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WCU Stories

Sky Sampson Alumna of the Month

Sky Sampson


Question.)  When did you graduate from WCU and in what subject area?

Answer.)  I graduated from WCU in 2010 with a bachelor of science degree in communications.

Q.)  What are some of your fondest memories of your days at WCU?

A.)  Some of my fondest memories include being an officer and member of the Digali’I Native American Student Organization. This club gave me a sense of belonging during my time at WCU.  We later grew to fill the Judaculla (ᏧᎳᎦᎳ) House down in the Village where we all lived together. The house gave us a sense of pride and we were so proud of all that we had accomplished together. 
Q.)  Who are your favorite professors and staff at Western Carolina and why?

A.)  Some of my favorites include Dr. Betty Farmer, Tom Belt, Robert Conley, Jane Eastman and Dr. Pamela Harris. Farmer and Harris were some of the best professors I had at WCU. Their classes challenged me and allowed me to grow into a public relations professional. Mr. Belt and Mr. Conley were my mentors and they both supported and encouraged me through my college years, which is something that I believe I needed from someone who could relate well because of our similar communities.

Q.)  Sky, you are currently the Director of the Cherokee Center. Tell us about your career path and how you got there. 

A.)  After my undergrad, I took a couple of years off and gained my first professional job for the Cherokee Boys Club as the Cherokee Youth Council Program Manager. While working, I began my master’s degree online at the University of Alabama. I also married and inherited two beautiful step-children in 2013, shortly followed by the birth of my first child. In 2014, I graduated with my masters and continued to work for the Boys Club until 2016, which is when I was selected as the Director of the WCU Cherokee Center. I was beyond excited to gain this position,  mostly because I had worked with the previous director, Roseanna Belt, during my time as a student. She was also one of my biggest supporters.  I wanted to help students as she had and support our native communities overall.  

Q.)  Tell us a little more about the Cherokee Center and your role as liaison between the EBCI and WCU. 

A.)  At the Cherokee Center, we wear many hats, some of which include supporting students as they need college applications, scholarships, internships, alumni engagement and community involvement, both on campus and off. My job as the liaison includes a direct line of communication between WCU and EBCI for any partnership, project, collaboration, community event, training, etc.

Q.)  There is an effort to revive the Cherokee Language among its members.  How is that effort proceeding and what has WCU done to assist?

A.)  Our language is thriving and will continue to live beyond our speakers. Our language and culture is embedded within our people. What better way to show our support than to collaborate on such an important topic with our WCU Cherokee Language program and Cherokee Studies Program to assure the language is preserved accurately? WCU has committed faculty and staff to helping develop speakers, technology, and curriculum to support this cause. While WCU is a huge resource for the tribe, the collaboration, with tribal programs such as the New Kituwah Academy, will assure that we continue on the right path with all of our language endeavors.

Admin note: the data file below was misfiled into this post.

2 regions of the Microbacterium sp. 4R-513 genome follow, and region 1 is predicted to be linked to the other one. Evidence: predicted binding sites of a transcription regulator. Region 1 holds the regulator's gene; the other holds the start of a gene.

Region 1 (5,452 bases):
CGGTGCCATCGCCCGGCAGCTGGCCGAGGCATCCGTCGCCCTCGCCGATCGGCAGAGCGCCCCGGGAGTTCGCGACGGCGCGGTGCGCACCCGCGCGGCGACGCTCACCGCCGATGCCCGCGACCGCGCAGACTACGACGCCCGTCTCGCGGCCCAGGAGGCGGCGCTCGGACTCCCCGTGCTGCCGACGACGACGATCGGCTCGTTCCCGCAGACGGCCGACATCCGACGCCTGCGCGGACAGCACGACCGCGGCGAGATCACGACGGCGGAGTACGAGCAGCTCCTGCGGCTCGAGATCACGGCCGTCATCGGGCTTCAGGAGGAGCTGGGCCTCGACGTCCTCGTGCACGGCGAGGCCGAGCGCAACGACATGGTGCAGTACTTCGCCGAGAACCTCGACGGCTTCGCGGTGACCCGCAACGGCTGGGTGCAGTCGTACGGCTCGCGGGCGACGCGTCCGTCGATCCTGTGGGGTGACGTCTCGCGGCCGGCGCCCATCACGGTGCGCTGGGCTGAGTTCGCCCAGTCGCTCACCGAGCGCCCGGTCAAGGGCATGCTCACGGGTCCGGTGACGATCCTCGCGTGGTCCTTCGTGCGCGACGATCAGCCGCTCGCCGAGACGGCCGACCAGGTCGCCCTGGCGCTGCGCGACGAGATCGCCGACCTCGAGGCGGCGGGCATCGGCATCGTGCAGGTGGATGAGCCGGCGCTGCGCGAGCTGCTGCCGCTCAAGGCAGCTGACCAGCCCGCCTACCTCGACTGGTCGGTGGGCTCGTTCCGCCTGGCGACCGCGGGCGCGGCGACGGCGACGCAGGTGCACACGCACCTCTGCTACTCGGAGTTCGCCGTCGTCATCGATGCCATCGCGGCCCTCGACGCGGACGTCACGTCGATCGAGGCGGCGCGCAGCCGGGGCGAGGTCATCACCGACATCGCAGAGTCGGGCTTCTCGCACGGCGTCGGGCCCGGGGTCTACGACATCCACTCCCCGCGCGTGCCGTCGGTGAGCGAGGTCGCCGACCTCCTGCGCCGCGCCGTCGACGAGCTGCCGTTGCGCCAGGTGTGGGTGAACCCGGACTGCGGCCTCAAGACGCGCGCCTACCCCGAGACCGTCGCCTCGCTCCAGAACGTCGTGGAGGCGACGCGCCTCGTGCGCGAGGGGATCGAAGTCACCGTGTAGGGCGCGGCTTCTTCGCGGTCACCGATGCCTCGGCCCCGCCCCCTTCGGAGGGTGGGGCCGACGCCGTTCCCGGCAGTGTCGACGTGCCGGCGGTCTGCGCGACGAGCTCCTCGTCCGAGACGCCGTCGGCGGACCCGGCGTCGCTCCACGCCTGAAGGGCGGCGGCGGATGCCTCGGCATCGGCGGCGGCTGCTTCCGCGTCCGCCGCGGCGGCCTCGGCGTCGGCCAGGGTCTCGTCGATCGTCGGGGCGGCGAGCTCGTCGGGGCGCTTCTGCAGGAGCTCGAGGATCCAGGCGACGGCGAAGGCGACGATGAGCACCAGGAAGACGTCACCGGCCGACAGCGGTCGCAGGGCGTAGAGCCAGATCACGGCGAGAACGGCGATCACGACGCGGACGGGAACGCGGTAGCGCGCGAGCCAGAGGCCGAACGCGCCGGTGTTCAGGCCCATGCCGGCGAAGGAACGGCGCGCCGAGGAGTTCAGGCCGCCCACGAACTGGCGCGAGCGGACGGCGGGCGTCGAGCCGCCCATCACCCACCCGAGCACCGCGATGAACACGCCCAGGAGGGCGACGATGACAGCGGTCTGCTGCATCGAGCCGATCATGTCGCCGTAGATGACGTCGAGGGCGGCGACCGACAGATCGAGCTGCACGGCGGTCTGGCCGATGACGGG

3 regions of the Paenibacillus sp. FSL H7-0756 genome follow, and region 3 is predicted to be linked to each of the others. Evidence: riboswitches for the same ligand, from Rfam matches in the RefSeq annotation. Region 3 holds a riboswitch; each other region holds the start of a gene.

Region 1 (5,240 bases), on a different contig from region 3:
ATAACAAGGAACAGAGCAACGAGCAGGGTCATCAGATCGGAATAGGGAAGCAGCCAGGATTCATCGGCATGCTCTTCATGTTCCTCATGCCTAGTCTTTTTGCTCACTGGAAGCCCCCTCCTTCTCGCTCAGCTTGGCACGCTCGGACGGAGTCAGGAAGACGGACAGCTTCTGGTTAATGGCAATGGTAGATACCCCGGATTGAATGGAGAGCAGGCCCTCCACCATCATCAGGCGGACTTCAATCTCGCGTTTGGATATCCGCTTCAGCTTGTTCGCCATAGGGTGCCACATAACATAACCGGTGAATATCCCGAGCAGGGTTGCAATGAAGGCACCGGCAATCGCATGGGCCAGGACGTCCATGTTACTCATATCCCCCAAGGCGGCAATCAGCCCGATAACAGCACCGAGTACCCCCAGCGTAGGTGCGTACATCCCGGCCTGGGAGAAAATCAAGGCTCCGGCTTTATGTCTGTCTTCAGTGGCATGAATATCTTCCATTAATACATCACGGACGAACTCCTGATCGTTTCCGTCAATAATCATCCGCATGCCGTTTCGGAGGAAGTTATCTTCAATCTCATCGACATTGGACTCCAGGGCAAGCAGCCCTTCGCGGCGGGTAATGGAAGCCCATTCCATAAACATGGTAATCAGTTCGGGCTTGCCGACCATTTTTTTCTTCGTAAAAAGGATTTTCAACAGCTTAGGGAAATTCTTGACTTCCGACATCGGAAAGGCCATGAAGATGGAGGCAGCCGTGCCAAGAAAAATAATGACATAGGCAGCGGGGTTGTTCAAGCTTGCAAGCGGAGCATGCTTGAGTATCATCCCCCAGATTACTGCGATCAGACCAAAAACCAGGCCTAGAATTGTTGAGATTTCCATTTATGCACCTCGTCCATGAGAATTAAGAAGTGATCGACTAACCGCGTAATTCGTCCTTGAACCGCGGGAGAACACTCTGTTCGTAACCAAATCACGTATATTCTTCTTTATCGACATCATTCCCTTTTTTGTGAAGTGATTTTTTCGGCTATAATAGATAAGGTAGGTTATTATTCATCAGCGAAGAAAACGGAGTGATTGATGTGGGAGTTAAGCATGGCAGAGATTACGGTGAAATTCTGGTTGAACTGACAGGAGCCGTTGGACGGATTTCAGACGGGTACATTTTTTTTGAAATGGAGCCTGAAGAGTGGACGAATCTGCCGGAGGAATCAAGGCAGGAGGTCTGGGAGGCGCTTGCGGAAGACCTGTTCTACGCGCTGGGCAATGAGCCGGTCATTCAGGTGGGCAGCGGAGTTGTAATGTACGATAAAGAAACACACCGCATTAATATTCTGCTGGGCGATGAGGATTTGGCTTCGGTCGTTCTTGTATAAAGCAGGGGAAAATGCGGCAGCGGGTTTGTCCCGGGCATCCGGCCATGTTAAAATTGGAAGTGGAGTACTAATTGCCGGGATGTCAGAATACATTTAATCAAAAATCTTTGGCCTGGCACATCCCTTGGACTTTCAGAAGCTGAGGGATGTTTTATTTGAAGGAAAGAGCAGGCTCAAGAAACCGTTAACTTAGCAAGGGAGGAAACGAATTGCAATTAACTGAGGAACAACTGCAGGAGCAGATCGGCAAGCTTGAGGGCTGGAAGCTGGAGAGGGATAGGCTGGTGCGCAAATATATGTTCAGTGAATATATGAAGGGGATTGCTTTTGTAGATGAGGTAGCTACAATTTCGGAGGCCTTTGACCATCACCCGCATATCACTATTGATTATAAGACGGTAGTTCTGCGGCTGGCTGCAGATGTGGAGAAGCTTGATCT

Q.)  Sky, you are a founding and currently active member of the EBCI Western Alumni Club. Why do you feel it’s important for alumni to stay connected with their university and how do they get involved with this club?

A.)  As a founding member of the EBCI Alumni Western Club, I believe that it is super important for our tribal graduates to stay involved at WCU. It is important that our EBCI alumni stay connected with the WCU community after graduation, so that they can keep a close networking system with both their professional groups and native community members on campus. Keeping these relationships alive opens doors for future opportunities such as employment and organizational partnerships. It also allows our relationship between the EBCI and WCU to continue to flourish within the communities so that future generations will be encouraged to attend WCU. 

Q.)  Now tell us something unique and interesting about yourself that few people may know.

A.)  The size of my family is a bit unique. My dad has eight siblings and my grandmother had 15 siblings. My husband’s family is also large, with seven aunts and uncles. We love every minute of being with our families, and we get together with them every week. On a more personal note, I love being outside with my kids and I absolutely love movies. I have watched hundreds of movies over my life.

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